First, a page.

Garrick Ohlsson’s Australia Tour Acclaim
A flawless recital by one of the giants of the piano.
It’s a form of nobility. And nobility is exactly what came to mind on Sunday night when listening to Ohlsson’s first ever Australian piano recital for Musica Viva, presented in association with Perth Festival. Nobility, and a richness of tone, which like Arrau’s could be described as orchestral, but deployed with such powerful rhetorical gestures that every paragraph seemed simultaneously carved from granite and spun from silk. There was also humour, which came through especially in an electrifying performance of Prokofiev’s Piano Sonata No 6 in A Major, Opus 82, but was there throughout in Ohlsson’s deferential yet warm stage demeanour…Each was a masterclass in what it means to be utterly fluent in a musical idiom. The Scherzo and Étude No 10 were especially fine, Ohlsson so beautifully holding in tension Chopin’s more explosive, technically challenging outbursts with the composer’s more lyrical utterances. For me, however, the highlight was Chopin’s nocturne-like Étude No 7 in C Sharp minor, with its spotlight on the left hand and that magnificent arabesque that sweeps down to the piano’s darkest regions. Here, every aspect of Ohlsson’s artistry was on display: nobility, yes; but in the exquisite phrasing and balance between voices something that was less poetry, more philosophy.
“Garrick Ohlsson plays Chopin as if he is in love with it. Like a good lover, he appreciates both the external structure and the internal magic of his subject. The second half of his recital in the Adelaide Town Hall last night was devoted entirely to Chopin, and in every piece one had the sense of a formal introduction to the piece, followed by a seduction into the mysteries each one contained…Ohlsson then gave a sequence of six études from Op 25. Both the G# minor one, the one in thirds, and the amazing cello elegy in C# minor which follows, were pure poetry, but behind this one was always conscious of the poised architecture of the works. Then he played the playful Gb étude, which is like a prototype for Scott Joplin, and the sequence culminated in the mighty octave study in B minor. The effect of this last was astonishing, the immense power of the outer sections and the burning lyricism of the middle section balancing each other, holding two impossibly extreme passages in miraculous equilibrium. And he made each of the Chopin pieces he played become a whole world…And then there was Prokoviev’s 6th sonata. The fantastic achievement of this performance was to keep the architecture of this vast canvas always in sight, despite the surface incoherence of so much of it. This is not music for the faint-hearted. Quite apart from its hair-raising difficulty, when I watched Ohlsson, such a giant, play it I expected to see the piano reduced to rubble at any moment…Ohlsson is an altogether astonishing pianist, with something unique to say. A great rarity in today’s world of glittering virtuosi…Then he surprised us all by playing Claire de Lune, incredibly softly, and leaving us all surrounded by the shimmering moonlight of Debussy’s most popular piano piece.”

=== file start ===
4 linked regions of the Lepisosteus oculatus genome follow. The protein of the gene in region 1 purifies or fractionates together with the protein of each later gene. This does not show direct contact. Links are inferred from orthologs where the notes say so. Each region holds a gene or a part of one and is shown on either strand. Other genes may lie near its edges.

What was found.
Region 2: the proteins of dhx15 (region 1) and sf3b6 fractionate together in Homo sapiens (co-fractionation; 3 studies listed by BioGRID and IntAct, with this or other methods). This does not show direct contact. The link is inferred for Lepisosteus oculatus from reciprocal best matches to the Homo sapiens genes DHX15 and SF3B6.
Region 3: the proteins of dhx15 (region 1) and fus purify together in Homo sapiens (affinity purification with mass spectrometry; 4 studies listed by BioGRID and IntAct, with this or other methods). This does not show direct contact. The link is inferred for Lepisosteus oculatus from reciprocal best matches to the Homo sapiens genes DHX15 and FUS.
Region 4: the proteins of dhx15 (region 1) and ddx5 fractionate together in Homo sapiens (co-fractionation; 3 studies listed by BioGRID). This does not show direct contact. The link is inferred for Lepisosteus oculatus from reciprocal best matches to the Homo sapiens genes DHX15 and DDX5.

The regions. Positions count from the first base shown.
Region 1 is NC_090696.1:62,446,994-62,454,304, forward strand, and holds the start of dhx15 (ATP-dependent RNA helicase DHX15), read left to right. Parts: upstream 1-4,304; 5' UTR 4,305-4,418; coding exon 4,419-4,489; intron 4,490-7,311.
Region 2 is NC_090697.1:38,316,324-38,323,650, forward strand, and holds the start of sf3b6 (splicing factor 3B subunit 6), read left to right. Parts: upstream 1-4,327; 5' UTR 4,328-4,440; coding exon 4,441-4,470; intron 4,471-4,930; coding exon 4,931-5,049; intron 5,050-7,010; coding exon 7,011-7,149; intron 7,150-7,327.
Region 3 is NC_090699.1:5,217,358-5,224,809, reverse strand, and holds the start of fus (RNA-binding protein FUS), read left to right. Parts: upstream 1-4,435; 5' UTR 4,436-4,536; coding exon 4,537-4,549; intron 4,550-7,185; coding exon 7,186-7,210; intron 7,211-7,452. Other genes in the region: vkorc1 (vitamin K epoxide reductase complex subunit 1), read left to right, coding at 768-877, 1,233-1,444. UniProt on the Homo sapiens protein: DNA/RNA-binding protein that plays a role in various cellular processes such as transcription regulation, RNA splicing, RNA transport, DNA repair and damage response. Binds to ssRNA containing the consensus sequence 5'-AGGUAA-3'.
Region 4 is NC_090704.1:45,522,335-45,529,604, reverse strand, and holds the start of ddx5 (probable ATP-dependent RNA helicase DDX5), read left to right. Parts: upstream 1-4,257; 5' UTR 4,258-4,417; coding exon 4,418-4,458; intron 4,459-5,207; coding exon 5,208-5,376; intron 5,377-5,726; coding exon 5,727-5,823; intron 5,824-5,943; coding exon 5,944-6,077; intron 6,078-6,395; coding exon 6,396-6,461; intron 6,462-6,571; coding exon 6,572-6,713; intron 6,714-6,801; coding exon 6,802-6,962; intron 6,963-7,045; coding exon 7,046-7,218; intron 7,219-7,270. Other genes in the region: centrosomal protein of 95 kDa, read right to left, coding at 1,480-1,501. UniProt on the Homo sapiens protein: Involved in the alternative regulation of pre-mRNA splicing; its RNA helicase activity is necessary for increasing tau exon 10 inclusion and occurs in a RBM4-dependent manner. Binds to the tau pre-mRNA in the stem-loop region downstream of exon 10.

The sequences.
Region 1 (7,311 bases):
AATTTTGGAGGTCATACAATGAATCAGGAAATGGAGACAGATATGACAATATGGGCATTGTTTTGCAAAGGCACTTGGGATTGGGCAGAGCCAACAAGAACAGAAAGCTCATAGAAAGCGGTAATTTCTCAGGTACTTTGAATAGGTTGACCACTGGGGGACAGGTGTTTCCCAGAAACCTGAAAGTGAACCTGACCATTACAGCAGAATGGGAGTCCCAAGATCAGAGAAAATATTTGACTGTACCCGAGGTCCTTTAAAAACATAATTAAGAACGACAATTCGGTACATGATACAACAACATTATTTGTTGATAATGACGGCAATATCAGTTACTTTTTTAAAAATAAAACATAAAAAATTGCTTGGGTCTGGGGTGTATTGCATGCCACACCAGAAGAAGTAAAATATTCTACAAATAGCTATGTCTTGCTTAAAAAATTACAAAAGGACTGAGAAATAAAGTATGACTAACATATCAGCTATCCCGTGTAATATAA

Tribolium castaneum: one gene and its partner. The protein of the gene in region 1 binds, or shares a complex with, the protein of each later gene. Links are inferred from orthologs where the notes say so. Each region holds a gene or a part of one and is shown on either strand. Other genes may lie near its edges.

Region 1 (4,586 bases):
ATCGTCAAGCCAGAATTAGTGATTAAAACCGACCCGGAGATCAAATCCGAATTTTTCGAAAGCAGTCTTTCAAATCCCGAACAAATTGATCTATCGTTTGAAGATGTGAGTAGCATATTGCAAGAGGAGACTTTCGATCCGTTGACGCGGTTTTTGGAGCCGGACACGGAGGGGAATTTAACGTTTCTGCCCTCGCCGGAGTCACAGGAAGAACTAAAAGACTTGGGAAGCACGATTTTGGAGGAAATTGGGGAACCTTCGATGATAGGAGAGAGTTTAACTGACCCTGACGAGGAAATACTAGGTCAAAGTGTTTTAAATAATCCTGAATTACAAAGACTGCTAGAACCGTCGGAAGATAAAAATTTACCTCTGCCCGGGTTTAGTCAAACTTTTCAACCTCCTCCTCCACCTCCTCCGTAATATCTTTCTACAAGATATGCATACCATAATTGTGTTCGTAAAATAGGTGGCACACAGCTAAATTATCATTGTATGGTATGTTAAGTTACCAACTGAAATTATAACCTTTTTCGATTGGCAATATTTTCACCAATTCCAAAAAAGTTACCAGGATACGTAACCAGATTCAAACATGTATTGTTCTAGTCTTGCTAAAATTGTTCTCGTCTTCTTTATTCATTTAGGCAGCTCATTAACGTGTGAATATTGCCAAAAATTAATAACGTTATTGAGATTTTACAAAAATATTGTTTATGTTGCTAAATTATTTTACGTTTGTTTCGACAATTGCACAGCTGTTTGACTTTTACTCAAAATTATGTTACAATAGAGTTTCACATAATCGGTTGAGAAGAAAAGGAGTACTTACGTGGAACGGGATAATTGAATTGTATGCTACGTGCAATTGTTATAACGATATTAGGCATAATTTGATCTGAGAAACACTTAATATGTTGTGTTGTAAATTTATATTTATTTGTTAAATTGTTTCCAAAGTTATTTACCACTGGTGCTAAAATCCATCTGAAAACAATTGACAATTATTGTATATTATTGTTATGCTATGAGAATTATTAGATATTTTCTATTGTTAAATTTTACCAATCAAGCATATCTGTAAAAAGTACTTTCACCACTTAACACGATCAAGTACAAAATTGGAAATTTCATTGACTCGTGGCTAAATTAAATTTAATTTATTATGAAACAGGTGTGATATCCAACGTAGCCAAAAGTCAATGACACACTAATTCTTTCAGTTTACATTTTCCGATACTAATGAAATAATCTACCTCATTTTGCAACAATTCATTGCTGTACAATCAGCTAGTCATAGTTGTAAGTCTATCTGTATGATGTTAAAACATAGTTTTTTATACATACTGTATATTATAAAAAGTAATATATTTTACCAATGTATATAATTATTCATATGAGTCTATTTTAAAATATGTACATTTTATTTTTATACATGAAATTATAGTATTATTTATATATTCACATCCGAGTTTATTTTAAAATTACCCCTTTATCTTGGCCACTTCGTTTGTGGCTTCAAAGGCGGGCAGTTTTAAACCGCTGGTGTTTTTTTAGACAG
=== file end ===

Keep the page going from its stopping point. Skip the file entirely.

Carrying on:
“… a traversal of works by Chopin demonstrating Ohlsson’s powerful grasp of the composer’s unique sound-world and sense of musical structure. Like his mentor Arrau, Ohlsson takes Chopin seriously rather than treating it as salon music, deploying his own astonishingly command of colour as well as a classical sense of structure…After lending an improvisatory immediacy to the Impromptu No. 2 in F-sharp major Op 36, effortlessly negotiating the fiendish technical demands of some of the Études Op 25, and conjuring up the dreamy delicacy of the Berceuse Op 57, the pièce de résistance was a thrilling rendition of the Scherzo No. 3 in C-sharp minor Op 39.”
The Daily Review, Perth
Perfection from a giant of the classical keyboard
“Garrick Ohlsson is a giant of the keyboard, but it is not his solid, towering physique that makes him so; rather an unerring sureness in his playing that imparts a sense of structure and balance to everything he performs…Ohlsson gave Prokofiev’s brutalist Piano Sonata No. 6 in A major, Op. 82, a vivid performance, rising to the extreme physical demands of the score with amazing economy of motion, and seeming barely to raise a sweat. A supreme colourist, Ohlsson gave the outer movements much-needed light and shade, while making the third movement’s surreal waltz an almost psychedelic experience. The second half of the program was devoted to Chopin… Ohlsson wrung every last drop of heartache from No.7 and magnificently celebrated the heroism of No.10. Beginning simply, the celebrated Berceuse, Op. 57, grew in intensity and was bathed in brilliant hues, leading directly into the Scherzo in C-sharp minor, Op. 39, which once again saw Ohlsson unite technique and poetry in ideal balance. This rare perfection, viewed from a giant’s perspective, should not be missed.”